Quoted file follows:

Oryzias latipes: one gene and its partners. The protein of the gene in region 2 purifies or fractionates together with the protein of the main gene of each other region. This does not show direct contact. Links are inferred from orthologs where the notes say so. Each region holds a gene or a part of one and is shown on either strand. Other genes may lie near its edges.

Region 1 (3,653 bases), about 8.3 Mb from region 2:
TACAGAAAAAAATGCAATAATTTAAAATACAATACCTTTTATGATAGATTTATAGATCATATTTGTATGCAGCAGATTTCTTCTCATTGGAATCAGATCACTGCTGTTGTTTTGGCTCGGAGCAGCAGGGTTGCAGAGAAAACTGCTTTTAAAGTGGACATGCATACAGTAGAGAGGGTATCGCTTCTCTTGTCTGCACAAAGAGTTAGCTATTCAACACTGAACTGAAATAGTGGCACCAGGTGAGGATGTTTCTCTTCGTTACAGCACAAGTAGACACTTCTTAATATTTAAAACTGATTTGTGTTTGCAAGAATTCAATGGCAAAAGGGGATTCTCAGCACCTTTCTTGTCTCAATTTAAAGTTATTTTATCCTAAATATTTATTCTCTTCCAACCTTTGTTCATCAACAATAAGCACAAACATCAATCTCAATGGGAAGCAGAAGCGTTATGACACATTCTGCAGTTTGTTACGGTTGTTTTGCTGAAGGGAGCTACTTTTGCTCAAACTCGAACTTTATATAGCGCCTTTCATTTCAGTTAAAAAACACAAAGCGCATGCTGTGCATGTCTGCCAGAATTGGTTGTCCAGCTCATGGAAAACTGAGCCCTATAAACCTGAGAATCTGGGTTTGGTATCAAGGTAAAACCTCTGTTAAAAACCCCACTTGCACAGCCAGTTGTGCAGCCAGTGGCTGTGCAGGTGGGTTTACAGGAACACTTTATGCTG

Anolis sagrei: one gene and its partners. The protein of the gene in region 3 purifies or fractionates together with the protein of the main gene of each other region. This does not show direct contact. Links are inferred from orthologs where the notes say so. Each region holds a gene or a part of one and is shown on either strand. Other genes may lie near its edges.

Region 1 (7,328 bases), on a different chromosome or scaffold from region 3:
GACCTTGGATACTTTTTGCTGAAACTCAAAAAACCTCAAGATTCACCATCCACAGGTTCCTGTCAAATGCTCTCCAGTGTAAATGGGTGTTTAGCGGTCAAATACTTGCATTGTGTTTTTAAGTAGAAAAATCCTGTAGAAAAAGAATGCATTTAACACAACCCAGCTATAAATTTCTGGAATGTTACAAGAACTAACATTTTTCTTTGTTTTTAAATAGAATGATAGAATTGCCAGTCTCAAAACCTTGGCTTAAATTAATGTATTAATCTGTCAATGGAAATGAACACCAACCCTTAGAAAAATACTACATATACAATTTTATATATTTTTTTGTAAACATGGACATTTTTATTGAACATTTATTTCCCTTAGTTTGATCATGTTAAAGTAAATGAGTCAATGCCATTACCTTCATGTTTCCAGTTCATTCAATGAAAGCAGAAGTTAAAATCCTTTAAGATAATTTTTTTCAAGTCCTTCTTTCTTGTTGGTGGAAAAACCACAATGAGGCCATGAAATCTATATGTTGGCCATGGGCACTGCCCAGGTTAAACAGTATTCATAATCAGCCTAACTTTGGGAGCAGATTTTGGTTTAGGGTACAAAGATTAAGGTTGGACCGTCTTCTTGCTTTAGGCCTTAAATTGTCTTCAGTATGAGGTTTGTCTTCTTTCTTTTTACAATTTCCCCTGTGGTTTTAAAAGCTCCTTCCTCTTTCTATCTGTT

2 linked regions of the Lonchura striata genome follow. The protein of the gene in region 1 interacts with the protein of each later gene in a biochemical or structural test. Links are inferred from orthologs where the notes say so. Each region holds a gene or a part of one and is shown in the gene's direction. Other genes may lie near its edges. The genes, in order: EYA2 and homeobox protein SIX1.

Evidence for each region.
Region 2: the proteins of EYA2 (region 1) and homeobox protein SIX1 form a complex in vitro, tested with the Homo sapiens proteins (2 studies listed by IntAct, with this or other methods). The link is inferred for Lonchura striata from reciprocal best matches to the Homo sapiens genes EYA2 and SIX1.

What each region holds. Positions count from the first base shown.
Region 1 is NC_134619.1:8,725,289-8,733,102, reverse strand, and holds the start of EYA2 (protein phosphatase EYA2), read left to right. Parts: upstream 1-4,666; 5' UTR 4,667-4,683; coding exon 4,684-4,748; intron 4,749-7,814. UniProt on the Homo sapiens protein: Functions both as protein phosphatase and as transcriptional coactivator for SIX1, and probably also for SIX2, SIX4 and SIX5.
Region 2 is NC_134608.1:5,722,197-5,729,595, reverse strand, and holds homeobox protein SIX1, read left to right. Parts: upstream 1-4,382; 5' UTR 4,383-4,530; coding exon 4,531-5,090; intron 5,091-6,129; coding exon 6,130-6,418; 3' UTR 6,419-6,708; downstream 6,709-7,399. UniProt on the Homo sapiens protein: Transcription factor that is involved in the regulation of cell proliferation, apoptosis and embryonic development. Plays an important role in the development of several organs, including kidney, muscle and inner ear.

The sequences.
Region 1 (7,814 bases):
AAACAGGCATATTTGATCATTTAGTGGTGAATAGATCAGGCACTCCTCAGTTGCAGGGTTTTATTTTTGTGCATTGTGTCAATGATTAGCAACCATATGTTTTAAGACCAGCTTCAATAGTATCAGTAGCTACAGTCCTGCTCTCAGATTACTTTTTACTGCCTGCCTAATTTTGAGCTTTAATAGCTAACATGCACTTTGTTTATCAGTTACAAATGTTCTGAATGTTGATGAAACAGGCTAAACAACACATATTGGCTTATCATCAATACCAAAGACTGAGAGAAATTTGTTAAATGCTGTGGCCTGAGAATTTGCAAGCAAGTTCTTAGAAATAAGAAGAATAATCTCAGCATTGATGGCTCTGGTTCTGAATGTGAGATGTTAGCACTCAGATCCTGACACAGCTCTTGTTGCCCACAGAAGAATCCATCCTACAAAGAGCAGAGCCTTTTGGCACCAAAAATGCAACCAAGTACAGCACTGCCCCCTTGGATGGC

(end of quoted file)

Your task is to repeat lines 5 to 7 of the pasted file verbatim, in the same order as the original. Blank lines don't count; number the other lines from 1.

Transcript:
Region 1 (7,328 bases), on a different chromosome or scaffold from region 3:
GACCTTGGATACTTTTTGCTGAAACTCAAAAAACCTCAAGATTCACCATCCACAGGTTCCTGTCAAATGCTCTCCAGTGTAAATGGGTGTTTAGCGGTCAAATACTTGCATTGTGTTTTTAAGTAGAAAAATCCTGTAGAAAAAGAATGCATTTAACACAACCCAGCTATAAATTTCTGGAATGTTACAAGAACTAACATTTTTCTTTGTTTTTAAATAGAATGATAGAATTGCCAGTCTCAAAACCTTGGCTTAAATTAATGTATTAATCTGTCAATGGAAATGAACACCAACCCTTAGAAAAATACTACATATACAATTTTATATATTTTTTTGTAAACATGGACATTTTTATTGAACATTTATTTCCCTTAGTTTGATCATGTTAAAGTAAATGAGTCAATGCCATTACCTTCATGTTTCCAGTTCATTCAATGAAAGCAGAAGTTAAAATCCTTTAAGATAATTTTTTTCAAGTCCTTCTTTCTTGTTGGTGGAAAAACCACAATGAGGCCATGAAATCTATATGTTGGCCATGGGCACTGCCCAGGTTAAACAGTATTCATAATCAGCCTAACTTTGGGAGCAGATTTTGGTTTAGGGTACAAAGATTAAGGTTGGACCGTCTTCTTGCTTTAGGCCTTAAATTGTCTTCAGTATGAGGTTTGTCTTCTTTCTTTTTACAATTTCCCCTGTGGTTTTAAAAGCTCCTTCCTCTTTCTATCTGTT

2 linked regions of the Lonchura striata genome follow. The protein of the gene in region 1 interacts with the protein of each later gene in a biochemical or structural test. Links are inferred from orthologs where the notes say so. Each region holds a gene or a part of one and is shown in the gene's direction. Other genes may lie near its edges. The genes, in order: EYA2 and homeobox protein SIX1.